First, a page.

A Strong Strategy – Politeness

In yesterday’s entry, I wrote about an article by William Saletan in the NY Times called The Double Thinker. Another part of that article really hit me. It is the notion of Politeness Theory. I looked it up on Wikipedia and discovered another side to it.

Penelope Brown and Stephen Levinson first come up with the theory in 1987. But Erving Goffman defined the term “face” in 1963. It is the idea that our realities are shaped by our interactions in social contexts. Certain procedures and practices define how communication flow in social settings. So as the speaker talks the audience maintains a face for this person depending on what it is the speaker wants to convey and uphold. There is a positive face and negative face. Positive face is the desire to be seen as a good human being. Negative face is the desire to remain autonomous. Goffman believes there are many strategies to remain in either position.

If you read yesterday’s post then you know that I love the following paragraph in a business setting:

The most important tenet of Brown and Levinson’s original text on
politeness theory is that we change our language based on the hearer
and thus our strategies for compliance gaining change depending on the
audience. In everyday life, we design messages that protect face and
achieve other goals as well. Politeness is the expression of the
speaker’s intention to mitigate face threats carried by certain face
threatening acts toward another.

The idea that we change the language used based on the hearer is subtle but important. I think that is why certain business terms exist i.e. decisioning. More:

Politeness consists of attempting to save face for another. Brown and
Levinson begin with the idea of ‘model persons’, rational agents who
think strategically and are conscious of their language choices. This
influenced Brown and Levinson when examining Goffman’s version of face,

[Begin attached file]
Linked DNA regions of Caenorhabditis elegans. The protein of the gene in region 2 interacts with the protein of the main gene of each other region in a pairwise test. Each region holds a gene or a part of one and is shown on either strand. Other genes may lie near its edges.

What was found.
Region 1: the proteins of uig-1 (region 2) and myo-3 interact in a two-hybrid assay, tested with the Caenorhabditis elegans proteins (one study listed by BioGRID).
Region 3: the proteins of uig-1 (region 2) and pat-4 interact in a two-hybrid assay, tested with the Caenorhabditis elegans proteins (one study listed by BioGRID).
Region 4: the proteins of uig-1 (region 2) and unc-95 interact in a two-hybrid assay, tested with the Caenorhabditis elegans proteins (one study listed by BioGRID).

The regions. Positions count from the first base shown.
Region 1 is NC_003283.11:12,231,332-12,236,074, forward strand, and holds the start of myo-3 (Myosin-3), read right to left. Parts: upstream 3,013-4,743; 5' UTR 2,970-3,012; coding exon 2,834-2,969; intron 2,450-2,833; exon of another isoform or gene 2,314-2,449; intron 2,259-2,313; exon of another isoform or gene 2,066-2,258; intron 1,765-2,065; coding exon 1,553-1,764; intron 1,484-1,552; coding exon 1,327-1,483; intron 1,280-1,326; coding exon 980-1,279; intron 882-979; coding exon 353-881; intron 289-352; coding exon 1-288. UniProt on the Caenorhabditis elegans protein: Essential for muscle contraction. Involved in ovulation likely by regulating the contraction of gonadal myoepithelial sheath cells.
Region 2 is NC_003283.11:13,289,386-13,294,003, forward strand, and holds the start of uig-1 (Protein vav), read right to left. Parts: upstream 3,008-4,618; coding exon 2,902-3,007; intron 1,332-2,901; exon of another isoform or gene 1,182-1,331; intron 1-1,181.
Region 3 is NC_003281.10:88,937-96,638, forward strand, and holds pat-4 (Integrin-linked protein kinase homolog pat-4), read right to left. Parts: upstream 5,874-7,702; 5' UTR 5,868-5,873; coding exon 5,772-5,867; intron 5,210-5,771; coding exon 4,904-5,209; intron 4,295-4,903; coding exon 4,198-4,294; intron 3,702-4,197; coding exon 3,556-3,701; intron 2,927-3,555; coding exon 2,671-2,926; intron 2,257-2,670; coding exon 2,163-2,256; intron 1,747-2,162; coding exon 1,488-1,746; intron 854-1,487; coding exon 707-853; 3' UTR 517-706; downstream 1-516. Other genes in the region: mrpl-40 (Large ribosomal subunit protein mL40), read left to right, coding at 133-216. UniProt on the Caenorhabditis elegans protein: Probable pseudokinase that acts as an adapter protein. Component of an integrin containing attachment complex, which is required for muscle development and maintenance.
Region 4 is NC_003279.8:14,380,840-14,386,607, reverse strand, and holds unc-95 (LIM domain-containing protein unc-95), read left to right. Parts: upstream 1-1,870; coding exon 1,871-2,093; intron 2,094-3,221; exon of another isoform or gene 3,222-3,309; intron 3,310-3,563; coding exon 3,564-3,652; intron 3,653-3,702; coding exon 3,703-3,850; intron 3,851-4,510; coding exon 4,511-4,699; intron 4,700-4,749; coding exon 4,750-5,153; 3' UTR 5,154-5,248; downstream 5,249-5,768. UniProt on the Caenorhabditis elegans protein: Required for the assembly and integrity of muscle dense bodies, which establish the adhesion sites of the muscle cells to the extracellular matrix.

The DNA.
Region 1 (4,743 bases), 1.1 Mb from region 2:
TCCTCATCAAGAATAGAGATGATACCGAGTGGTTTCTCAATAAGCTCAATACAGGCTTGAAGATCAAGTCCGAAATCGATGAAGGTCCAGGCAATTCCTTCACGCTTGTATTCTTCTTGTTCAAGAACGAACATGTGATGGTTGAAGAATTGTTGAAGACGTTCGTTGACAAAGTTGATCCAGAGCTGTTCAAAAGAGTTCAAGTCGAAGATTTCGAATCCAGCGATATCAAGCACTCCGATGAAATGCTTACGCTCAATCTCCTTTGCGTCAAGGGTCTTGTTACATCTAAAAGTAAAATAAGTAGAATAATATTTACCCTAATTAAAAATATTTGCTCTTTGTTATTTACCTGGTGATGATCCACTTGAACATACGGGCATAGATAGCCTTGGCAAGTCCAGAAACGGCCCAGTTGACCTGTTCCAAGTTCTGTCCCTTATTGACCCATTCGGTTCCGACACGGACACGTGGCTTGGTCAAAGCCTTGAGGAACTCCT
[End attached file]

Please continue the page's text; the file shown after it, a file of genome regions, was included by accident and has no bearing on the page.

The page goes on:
where they agreed that rational agents have both positive and negative
face. Simply put, they believe that model persons want to maintain
others’ face, but nevertheless are often forced to commit face
threatening acts. Thus, politeness strategies are developed in order to
formulate messages in order to save the hearer’s face when face
threatening acts are inevitable or desired. This means that the speaker
avoids embarrassing the listener or making him feel uncomfortable.

So Brown and Levinson came up with four Strategies for Politeness. They are:

  • bald on record
  • negative politeness
  • positive politeness
  • off-the-cord or indirect strategy

Bald on record is when the speaker and audience are well established and pleasantries are unneeded. It also assumes there are some sort of understanding of position in the relationship. For example, if the rule is to switch turns on taking out the garbage, the person who has already performed their part can instruct the other person that it is their turn.

Negative politeness is with the assumption that the speaker is imposing on the listener. So to avoid awkwardness, the request is qualified. So the speaker might say something like “I know you haven’t slept much recently, but if you aren’t too tired, can you be at work early to help me with my project?” This allows the listener to say no in a reasonable manner.

Positive politeness is the similar to negative politeness, but more aimed at avoiding conflict. Here is what might be said in this case “You haven’t slept much recently, but could you meet early tomorrow to help with the project?” This acknowledges the issue but still gets to the aim.

Finally, indirect strategy is the speaker not actually putting a real request out. Only using clues for the listener to interpret as direction. For example, the speaker might say “The road is really curvy and blind” when the listener is driving too fast for the speakers comfort.

So next time you are in a group setting, try to pick up on the style used by the different speakers. You will get an idea how close they feel to th audience.

Business Talk

I have a few pet peeves. I’m sure everyone does. One that I have is business speak. It runs two fold:

  1. Double meanings or vagueness of what the point or promise is
  2. Inventing new words out of current words to sound different

Number 1 is certainly no surprise to anyone in a big business. Maybe to no one in a medium sized business either. But I see it all the time in the age of PowerPoint. It is similar to this:

    Our goal is to save the company costs from expense. Our plan consists of:
    Reduction of ordering
    Combining of purchases
    Tracking of use
    Full circle response

Now, on the face of it that doesn’t seem so bad, but what do any of these things really mean. The first two are basically the same thing, the third one seems to be something worth doing, and the fourth one just makes no sense. But what I observe, is that these aren’t really tested as often as they should be. Maybe it is just accepted or maybe it is politeness.